We use cookies to provide some features and experiences in QOSHE

More information  .  Close
Aa Aa Aa
- A +

Harping about Hebron

17 0 0
12.08.2022

One of the most outrageous, blood-boiling aspects of ‘modern’ political culture is the shocking levels of intellectual dishonesty found among people who claim moral high ground as ‘campaigners for human rights’.

I’ve written before about the Israeli group that calls itself ‘Breaking the Silence’. Let me remind you, in just one sentence:

“Fair disclosure: I despise Breaking the Silence. It’s not that they hold opinions that are very different from mine; frankly [sigh], a lot of people hold opinions very different from mine! Much as I disagree with them, these BtS chaps are entitled to their opinion; they are even entitled to promote those opinions and try to persuade others. But the way they go about it is, in my view, thoroughly anti-democratic and intellectually dishonest.”

“Fair disclosure: I despise Breaking the Silence. It’s not that they hold opinions that are very different from mine; frankly [sigh], a lot of people hold opinions very different from mine! Much as I disagree with them, these BtS chaps are entitled to their opinion; they are even entitled to promote those opinions and try to persuade others. But the way they go about it is, in my view, thoroughly anti-democratic and intellectually dishonest.”

I’ve also written (and not in very complimentary terms, either) about the British group which calls itself ‘Yachad’:

“In Hebrew, Yachad means ‘together’. Nice name; but the reality is, these days, that Yachad is ‘together’ with those who target Jews – and only Jews – for boycott.”

“In Hebrew, Yachad means ‘together’. Nice name; but the reality is, these days, that Yachad is ‘together’ with those who target Jews – and only Jews – for boycott.”

The two groups – Breaking the Silence and Yachad – have been working together for years. And one of the main areas of collaboration is taking British Jews on indoctrination tours – especially to the city of Hebron, in the West Bank.

Why Hebron? Not because, as Yachad dishonestly claims, it’s “a microcosm of occupation”. Quite the opposite: rather than being ‘typical’ – as Yachad and BtS would like people to think – Hebron is the worst place in the West Bank. That’s because some of the most extreme Israelis live in close proximity to some of the most extreme Palestinians. Agreements have been implemented, which have by-and-large pacified the area and saved lives. But those same agreements give duplicitous groups like Yachad and BtS an opportunity to bash Israel.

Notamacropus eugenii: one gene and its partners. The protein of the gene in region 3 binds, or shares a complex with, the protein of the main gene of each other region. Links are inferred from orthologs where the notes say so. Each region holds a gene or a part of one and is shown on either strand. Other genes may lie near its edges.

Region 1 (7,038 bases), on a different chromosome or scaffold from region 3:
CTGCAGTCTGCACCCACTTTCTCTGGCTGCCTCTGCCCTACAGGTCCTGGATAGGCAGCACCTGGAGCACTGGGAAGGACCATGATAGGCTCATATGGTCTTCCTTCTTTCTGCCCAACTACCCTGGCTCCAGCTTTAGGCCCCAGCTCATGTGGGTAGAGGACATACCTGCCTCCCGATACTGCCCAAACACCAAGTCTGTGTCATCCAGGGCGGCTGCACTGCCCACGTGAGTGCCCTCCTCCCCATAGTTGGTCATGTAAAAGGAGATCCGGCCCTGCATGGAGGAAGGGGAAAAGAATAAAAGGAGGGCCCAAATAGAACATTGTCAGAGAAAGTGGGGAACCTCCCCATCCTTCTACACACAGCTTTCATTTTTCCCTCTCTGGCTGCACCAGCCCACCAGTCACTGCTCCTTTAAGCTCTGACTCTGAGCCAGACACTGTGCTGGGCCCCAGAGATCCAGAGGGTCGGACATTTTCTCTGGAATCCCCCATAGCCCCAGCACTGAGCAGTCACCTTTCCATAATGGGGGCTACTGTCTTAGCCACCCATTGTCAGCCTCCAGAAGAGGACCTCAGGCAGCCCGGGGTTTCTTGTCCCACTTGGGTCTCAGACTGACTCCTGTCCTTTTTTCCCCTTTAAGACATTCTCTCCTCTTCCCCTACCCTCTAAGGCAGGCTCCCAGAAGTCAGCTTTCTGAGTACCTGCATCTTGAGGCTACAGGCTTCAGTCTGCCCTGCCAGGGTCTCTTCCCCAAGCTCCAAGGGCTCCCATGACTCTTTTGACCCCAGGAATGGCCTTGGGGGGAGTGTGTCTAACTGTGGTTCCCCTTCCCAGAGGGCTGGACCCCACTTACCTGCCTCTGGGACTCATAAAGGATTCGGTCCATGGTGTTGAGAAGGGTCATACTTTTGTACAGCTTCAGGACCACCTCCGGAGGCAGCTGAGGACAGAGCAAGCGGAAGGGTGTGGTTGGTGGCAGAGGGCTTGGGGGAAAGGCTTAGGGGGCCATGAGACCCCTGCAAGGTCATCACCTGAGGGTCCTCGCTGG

The advert

So, if that’s been going on for a while, why am I writing about it now? Well, because after the latest such tour, BtS and Yachad have managed to get some free advertising (I am not convinced that it was indeed free; i.e. that no money or other benefits changed hands; but let’s assume it was) from the pages of Jewish News – a British Jewish outlet associated with Times of Israel. The author is a certain Lee Harpin and his article is entitled “We must fix this for the settlers, soldiers and the Palestinians”.

So that’s why I write about this now: to take apart this disingenuous piece of anti-Israel propaganda and wipe the floor with it. Sure, people have the right to criticize my country; but, if they do it with ill-will, duplicity or dishonesty, I have the right to expose those rather unpleasant traits. Advertisement

The first thing I asked myself as I started to read Mr. Harpin’s piece was: who exactly is ‘we’? If Harpin were an Israeli citizen writing in Hebrew for an Israeli audience (for instance for Ha’aretz, who may be willing to have him), all would be clear and legitimate. Israelis (read: people who live, pay taxes, vote and put their arses on the line in Israel) have every right to express opinions and try to persuade other Israelis that theirs are the best opinions in town. But Mr. Harpin isn’t Israeli; he writes in English for a British audience – i.e. people who live, pay taxes and vote in the United Kingdom. If they are the ’we’, then it’s entirely unclear why “we must fix” anything at all more than 2,000 miles away from where “we” live.

The article’s strapline is no less ‘interesting’:

“Controversial Israeli group Breaking The Silence attracts increasing numbers of diaspora Jews onto its ‘occupation tour’ in West Bank cities like Hebron.”

“Controversial Israeli group Breaking The Silence attracts increasing numbers of diaspora Jews onto its ‘occupation tour’ in West Bank cities like Hebron.”

And below, still in bold typeface: Advertisement

“Israeli human rights groups such as Breaking The Silence (BTS) are reporting an increase in bookings from diaspora Jews for ‘occupation tours’ of West Bank cities like Hebron to witness for themselves the situation faced by Palestinians.”

“Israeli human rights groups such as Breaking The Silence (BTS) are reporting an increase in bookings from diaspora Jews for ‘occupation tours’ of West Bank cities like Hebron to witness for themselves the situation faced by Palestinians.”